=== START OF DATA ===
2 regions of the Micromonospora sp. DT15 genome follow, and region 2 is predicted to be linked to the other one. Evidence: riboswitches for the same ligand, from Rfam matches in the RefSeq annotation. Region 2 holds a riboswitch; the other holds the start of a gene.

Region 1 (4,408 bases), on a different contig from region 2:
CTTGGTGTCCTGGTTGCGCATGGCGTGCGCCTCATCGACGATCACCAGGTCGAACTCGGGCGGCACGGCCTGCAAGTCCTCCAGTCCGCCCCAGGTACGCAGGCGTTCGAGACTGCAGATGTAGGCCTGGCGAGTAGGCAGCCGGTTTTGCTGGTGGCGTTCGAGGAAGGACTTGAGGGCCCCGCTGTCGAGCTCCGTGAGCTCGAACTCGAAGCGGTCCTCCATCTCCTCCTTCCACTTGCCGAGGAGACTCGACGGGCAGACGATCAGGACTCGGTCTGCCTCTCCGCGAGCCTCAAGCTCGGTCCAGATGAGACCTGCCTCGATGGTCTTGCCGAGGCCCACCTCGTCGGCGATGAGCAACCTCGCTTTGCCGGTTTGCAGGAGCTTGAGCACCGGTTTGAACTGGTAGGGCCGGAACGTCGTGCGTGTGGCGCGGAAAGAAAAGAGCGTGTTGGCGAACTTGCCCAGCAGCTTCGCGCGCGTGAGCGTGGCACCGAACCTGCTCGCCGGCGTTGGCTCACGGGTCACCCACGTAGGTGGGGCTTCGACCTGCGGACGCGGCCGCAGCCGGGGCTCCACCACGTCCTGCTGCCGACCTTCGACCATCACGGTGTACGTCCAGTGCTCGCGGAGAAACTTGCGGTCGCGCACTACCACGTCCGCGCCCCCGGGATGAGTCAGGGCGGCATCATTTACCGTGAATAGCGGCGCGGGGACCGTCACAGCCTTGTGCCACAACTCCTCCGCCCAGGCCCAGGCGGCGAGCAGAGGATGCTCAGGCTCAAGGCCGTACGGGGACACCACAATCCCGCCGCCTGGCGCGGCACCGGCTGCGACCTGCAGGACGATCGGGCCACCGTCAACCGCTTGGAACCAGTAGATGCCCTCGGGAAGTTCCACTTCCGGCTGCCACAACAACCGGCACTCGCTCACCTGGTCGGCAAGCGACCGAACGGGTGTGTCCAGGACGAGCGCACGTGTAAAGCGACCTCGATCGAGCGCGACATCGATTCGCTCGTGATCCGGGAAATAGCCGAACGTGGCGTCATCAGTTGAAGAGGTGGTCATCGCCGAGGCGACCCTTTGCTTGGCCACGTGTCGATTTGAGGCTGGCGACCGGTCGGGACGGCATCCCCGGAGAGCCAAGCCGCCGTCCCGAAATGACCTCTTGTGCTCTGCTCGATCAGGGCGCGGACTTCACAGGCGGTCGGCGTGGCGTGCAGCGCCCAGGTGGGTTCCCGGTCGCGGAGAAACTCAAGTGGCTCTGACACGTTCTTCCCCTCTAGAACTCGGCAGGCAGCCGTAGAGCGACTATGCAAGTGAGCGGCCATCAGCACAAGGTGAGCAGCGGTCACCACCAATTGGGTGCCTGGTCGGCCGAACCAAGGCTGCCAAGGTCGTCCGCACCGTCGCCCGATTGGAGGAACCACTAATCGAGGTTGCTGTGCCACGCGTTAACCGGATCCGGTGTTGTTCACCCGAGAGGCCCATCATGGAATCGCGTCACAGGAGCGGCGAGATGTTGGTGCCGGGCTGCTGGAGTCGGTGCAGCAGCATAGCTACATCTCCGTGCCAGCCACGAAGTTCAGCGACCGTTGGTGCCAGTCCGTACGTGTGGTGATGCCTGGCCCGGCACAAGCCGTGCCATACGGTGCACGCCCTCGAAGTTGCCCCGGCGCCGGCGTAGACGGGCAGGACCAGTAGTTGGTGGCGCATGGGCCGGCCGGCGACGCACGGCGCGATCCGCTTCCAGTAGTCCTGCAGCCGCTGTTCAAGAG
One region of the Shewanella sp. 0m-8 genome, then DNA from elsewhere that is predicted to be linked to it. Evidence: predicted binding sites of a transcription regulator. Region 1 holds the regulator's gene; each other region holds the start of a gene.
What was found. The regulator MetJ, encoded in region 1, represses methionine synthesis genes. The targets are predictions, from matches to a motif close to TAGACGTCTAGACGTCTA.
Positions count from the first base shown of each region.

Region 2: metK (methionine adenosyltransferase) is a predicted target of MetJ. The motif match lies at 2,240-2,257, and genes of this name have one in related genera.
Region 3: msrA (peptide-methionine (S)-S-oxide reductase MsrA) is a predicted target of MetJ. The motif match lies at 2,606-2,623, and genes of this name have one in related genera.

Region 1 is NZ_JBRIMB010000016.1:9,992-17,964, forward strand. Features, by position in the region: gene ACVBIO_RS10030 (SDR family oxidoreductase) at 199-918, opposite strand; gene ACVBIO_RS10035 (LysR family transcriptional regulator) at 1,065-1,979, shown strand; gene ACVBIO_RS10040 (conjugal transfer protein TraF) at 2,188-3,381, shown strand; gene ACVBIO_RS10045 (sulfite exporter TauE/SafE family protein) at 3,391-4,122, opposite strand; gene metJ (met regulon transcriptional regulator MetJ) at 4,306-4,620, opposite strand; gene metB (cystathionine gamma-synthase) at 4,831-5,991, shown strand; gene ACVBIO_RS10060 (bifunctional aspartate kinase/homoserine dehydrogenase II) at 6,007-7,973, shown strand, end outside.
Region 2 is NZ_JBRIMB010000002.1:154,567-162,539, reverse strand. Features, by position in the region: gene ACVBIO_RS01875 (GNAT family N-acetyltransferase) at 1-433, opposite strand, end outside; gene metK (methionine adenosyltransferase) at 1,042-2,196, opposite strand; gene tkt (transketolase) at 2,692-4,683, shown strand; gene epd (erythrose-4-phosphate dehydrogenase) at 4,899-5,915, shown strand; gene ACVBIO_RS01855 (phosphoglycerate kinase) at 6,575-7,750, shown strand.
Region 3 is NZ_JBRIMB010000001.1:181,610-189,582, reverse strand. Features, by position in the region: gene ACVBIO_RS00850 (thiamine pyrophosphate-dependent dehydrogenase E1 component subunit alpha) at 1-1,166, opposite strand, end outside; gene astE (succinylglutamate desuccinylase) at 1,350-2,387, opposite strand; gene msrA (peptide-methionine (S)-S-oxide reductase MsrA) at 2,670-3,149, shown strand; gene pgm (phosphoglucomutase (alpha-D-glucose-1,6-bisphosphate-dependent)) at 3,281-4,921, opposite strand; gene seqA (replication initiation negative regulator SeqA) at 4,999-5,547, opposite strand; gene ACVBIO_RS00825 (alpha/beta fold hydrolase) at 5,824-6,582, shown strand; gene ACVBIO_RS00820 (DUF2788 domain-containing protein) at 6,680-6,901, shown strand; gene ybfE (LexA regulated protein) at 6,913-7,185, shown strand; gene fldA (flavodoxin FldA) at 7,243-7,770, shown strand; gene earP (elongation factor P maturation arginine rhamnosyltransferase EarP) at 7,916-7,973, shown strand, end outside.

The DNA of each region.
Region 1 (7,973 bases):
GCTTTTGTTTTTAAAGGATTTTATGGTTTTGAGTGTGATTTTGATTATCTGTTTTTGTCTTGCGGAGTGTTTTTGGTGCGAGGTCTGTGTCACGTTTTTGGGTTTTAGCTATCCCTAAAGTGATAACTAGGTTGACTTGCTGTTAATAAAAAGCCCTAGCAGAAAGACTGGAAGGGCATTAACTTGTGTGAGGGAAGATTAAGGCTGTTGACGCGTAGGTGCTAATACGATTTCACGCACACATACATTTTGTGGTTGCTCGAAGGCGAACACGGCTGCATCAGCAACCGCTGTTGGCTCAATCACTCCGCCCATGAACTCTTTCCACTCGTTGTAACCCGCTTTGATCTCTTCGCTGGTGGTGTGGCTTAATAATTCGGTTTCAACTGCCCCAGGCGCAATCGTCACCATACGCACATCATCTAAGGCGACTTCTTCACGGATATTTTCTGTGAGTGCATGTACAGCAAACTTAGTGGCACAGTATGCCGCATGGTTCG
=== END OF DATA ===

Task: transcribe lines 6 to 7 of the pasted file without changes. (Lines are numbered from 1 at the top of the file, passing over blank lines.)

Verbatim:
Positions count from the first base shown of each region.

Region 2: metK (methionine adenosyltransferase) is a predicted target of MetJ. The motif match lies at 2,240-2,257, and genes of this name have one in related genera.